Discussion in 'General Electronics Chat' started by Iodem_Asakura, Nov 12, 2004.

  1. Iodem_Asakura

    Thread Starter Senior Member

    Sep 14, 2004

    I'm trying to understand all the diference between electrolitic capacitors and the non-polarized ones. I know the basic ideas, but it has been a little dificult to understand why to use the non-polarized ones (except this aplications of high frecuency). Especially when i see it in a circuit, i can't figure out why it's necesary there :( . Recently, i was making a circuit and it didn't work like i was expecting. I saw a similar made one, and the diference was this 0.01 microfarad capacitor. When i put the capacitor all goes ok, but i don't understad why. I'll post a schematic later, to post only the involved part, so you can see clearly what's the problem.

    Meantime, try to give me some advices. I'll have search the web and read some tutorials, but that don't answer my questions. So please, if you know something about this or you know about a good related web page, i'll be glad of your help. :)
  2. Steel


    Oct 27, 2004
    Capacitors do a few different things in a circuit. The main principal of a capacitor is that it allows AC current to flow through, but blocks DC current. There are 2 immediate ways to use a capacitor.

    You can use it in series with the rest of the circuit. This is generally used in Amplification. You use capacitors to prevent DC voltage from flowing into sensitive AC signal devices. If you Put a Capacitor across a DC source, it will prevent the rest of the circuit from being affected by that source, while it does maintain reading an AC Source. (keep the 24VDC from flowing backwards into your 100mV AC audio Source and blowing it up.)

    You can also use it in Series with your circuit. This is most commonly used in Digital circuits, where the Capacitor runs directly to ground. Again, the Capacitor allows AC Voltage to flow through while not allowing DC through. This capacitor acts as a 'Shunt'. If there is any AC voltage, or any noise, it escapes through the capacitor to ground (the path of least resistance for AC) whereas The DC current continues on its original path, because it cannot travel across the capacitor. If you have a noisy 5V signal that can cause problems with your IC's, if you throw a cap in it to ground, the majority(if not all) of the noise will flow to ground, while you are still provided a clean 5V signal.
  3. bodhisatva


    May 20, 2004
    Read something about ESR (Equivalent Series Resistance). Different types of capacitors - different ESR. Some times this really matters.
  4. Iodem_Asakura

    Thread Starter Senior Member

    Sep 14, 2004
    Thanks for your help. I like you to do that (say me what to investigate). That's good, since we almost never know all that is implicated in something (i hope you understand me). For example, i didn't now that ESR existed since 3 days ago (well, the term really, since i knew that any capacitor can be represented like a resistance (its internal resistance) in serie with the capacitor) but there are some things i didn't take in count.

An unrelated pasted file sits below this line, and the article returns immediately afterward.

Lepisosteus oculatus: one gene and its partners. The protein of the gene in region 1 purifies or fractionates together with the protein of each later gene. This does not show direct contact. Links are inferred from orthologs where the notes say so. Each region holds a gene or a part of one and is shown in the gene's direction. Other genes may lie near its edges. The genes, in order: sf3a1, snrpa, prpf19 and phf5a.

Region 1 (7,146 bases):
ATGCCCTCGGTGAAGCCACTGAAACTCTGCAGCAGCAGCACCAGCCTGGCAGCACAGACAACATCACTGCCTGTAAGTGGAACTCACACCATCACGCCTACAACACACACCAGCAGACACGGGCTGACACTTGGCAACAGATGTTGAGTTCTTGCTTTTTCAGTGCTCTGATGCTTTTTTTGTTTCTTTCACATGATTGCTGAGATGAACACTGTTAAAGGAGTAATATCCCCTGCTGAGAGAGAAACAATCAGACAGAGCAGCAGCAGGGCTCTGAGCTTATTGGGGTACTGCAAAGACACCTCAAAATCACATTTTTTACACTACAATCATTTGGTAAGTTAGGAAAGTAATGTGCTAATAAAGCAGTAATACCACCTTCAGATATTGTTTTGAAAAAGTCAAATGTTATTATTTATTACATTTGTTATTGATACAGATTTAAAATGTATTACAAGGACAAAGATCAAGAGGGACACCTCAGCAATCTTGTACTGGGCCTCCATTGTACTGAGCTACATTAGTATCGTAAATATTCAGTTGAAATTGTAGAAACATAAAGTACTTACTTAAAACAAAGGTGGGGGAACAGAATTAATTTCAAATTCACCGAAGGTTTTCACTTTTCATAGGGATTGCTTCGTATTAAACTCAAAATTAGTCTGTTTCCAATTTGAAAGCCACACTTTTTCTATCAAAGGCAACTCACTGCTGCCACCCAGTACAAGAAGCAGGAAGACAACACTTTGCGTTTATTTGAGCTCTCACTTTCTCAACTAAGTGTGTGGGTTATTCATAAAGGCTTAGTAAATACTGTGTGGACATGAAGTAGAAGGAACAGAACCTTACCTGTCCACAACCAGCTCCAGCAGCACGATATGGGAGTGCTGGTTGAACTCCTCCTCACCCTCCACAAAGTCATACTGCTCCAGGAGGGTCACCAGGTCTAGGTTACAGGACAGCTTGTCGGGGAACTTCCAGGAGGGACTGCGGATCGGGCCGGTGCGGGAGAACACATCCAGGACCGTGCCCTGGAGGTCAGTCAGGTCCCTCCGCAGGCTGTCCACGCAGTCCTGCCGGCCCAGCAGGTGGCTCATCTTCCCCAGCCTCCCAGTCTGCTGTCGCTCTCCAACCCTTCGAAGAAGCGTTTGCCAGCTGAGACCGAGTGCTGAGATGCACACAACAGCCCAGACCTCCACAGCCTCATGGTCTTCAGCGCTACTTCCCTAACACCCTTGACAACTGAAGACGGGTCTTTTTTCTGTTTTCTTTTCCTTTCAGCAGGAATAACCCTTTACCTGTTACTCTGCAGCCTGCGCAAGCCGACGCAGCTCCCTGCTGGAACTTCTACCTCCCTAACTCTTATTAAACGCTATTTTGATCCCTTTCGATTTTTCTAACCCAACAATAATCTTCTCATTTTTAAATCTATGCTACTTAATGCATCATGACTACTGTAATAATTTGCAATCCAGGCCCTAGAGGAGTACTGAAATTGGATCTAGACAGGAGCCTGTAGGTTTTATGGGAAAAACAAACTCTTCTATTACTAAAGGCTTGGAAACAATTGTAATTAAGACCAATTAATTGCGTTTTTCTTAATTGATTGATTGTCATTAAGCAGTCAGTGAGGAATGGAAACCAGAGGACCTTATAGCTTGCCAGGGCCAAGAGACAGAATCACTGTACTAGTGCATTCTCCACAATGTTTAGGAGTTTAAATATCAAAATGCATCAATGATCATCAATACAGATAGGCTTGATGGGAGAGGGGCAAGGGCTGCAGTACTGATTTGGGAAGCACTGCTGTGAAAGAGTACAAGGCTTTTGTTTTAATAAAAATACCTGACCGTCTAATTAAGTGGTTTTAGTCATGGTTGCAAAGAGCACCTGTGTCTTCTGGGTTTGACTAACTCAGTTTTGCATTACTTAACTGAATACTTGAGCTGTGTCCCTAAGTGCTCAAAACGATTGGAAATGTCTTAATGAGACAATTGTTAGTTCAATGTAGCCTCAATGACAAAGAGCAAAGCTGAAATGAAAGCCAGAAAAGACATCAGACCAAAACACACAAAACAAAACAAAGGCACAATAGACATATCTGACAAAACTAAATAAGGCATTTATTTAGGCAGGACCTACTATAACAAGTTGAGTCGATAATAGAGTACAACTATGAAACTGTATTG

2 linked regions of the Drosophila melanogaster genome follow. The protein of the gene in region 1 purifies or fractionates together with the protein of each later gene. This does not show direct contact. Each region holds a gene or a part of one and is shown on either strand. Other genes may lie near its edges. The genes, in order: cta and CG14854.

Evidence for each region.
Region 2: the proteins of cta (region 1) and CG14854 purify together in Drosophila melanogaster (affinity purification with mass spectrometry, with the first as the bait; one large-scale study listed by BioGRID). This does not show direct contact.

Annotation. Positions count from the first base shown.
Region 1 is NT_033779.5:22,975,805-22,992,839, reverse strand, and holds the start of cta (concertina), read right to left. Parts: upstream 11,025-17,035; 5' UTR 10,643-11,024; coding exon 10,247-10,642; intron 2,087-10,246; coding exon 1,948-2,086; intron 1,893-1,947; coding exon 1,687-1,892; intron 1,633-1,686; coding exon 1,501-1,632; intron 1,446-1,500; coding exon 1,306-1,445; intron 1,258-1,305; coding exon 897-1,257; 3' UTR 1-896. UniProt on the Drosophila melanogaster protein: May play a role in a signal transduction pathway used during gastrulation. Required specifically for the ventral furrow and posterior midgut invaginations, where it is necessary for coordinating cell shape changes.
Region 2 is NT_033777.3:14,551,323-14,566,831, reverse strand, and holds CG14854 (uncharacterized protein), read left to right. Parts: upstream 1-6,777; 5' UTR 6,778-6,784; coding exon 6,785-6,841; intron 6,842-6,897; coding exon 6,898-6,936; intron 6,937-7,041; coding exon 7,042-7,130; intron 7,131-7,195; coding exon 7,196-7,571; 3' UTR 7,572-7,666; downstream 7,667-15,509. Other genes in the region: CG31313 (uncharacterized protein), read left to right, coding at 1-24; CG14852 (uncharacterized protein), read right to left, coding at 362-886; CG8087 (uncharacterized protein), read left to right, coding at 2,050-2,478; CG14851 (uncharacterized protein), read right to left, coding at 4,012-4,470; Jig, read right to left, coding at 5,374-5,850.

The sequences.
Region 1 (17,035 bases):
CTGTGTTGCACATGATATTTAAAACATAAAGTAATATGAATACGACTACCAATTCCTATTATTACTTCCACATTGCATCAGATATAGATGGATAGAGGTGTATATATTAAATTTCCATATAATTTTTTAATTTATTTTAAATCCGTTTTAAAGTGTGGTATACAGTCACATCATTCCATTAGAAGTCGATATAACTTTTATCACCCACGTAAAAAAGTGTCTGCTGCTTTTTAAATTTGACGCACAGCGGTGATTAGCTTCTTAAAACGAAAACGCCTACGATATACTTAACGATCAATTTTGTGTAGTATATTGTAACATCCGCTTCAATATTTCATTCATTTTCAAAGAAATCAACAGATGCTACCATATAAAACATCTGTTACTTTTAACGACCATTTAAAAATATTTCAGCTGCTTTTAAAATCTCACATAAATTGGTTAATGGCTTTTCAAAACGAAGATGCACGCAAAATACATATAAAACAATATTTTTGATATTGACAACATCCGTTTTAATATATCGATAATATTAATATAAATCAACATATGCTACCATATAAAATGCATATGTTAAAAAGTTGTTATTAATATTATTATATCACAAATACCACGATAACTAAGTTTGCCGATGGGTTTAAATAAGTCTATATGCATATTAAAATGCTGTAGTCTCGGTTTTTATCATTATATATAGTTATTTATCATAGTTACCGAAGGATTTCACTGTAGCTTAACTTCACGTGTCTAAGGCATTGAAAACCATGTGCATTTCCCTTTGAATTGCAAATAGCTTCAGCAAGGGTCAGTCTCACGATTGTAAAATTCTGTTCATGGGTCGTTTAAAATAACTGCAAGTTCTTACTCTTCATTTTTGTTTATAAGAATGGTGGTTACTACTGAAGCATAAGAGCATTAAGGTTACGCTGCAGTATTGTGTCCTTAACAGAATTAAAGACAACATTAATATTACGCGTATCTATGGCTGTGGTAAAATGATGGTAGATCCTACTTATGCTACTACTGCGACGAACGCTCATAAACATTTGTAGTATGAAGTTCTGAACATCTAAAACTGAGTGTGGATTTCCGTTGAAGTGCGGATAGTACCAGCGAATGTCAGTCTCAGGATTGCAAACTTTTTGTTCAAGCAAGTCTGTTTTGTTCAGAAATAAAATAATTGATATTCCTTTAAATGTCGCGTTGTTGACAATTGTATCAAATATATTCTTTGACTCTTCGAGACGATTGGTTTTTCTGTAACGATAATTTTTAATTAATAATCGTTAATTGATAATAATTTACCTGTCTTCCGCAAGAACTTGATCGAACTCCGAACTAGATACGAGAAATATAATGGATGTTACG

I really appraise you say me the things are involved about the theme i ask.... i'll investigate it :lol: .

    By the way, do you know about a circuit or technique to measure the ESR?
  5. sampinoy

    Active Member

    Sep 24, 2004
    hi everybody,

    i would liky to add somemore question about capacitors, yes i have seen circuits with caps connected in series with a source and i have wondered why some use electrolytics and others use nonpolar capacitors. basing on what steel has replied and also from what i know, electrolytics hav polarity. but if its connected in series to the source how would i know which way it should be connected. :unsure: am so confused bcoz i see circuits with the electrolytics positive side connected on the source side and others the positive side is connected to the circuit side. :unsure:

    likewise what is esr? :blink:
  6. vineethbs

    Well-Known Member

    Nov 14, 2004
    source in the sense ?

    well , u of course use capacitors to bypass power sources but they are never put in series (of course u know why B) ) . this is to bypass noise and/or power supply variations from a sensitive ckt .

    capacitors are also used to provide dc isolation , which u can very well see in a simple RC coupled amp , there u can see that capacitors (if polarized) are put in taking the dc conditions into consideration , see if u have an ac source pumping in a signal , and u also have to bias the base of a transistor to abt 2V then u clamp the ac signal onto this 2v using a capacitor . Here the capacitor would have the -ive terminal connected to the ac source ! More on this if u reply !